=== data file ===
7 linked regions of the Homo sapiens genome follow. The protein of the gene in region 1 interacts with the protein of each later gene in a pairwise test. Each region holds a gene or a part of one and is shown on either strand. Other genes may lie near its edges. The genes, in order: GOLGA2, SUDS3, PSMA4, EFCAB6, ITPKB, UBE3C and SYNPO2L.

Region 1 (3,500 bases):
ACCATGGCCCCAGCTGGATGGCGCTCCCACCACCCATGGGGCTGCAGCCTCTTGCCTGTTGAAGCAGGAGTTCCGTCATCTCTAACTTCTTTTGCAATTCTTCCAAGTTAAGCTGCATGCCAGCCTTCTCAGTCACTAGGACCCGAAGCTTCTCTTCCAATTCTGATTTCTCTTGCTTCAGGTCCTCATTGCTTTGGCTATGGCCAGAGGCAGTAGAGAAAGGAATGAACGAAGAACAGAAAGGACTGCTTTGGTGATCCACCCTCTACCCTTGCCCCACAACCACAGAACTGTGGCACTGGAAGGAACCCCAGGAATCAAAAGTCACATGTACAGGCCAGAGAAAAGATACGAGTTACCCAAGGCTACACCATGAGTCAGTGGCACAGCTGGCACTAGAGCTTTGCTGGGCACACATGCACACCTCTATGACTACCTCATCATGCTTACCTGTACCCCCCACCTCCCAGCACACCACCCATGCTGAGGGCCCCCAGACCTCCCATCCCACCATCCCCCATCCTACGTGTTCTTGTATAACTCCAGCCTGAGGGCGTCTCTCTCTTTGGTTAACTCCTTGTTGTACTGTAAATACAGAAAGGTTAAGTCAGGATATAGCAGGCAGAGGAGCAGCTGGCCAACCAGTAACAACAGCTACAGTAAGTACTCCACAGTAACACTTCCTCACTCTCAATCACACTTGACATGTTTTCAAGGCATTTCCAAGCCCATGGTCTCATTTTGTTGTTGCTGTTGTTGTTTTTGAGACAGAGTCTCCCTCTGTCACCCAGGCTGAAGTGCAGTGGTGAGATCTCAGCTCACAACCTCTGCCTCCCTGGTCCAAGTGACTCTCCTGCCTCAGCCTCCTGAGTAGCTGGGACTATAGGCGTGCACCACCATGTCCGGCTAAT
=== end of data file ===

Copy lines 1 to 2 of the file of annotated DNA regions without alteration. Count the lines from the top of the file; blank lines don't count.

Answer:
7 linked regions of the Homo sapiens genome follow. The protein of the gene in region 1 interacts with the protein of each later gene in a pairwise test. Each region holds a gene or a part of one and is shown on either strand. Other genes may lie near its edges. The genes, in order: GOLGA2, SUDS3, PSMA4, EFCAB6, ITPKB, UBE3C and SYNPO2L.

Region 1 (3,500 bases):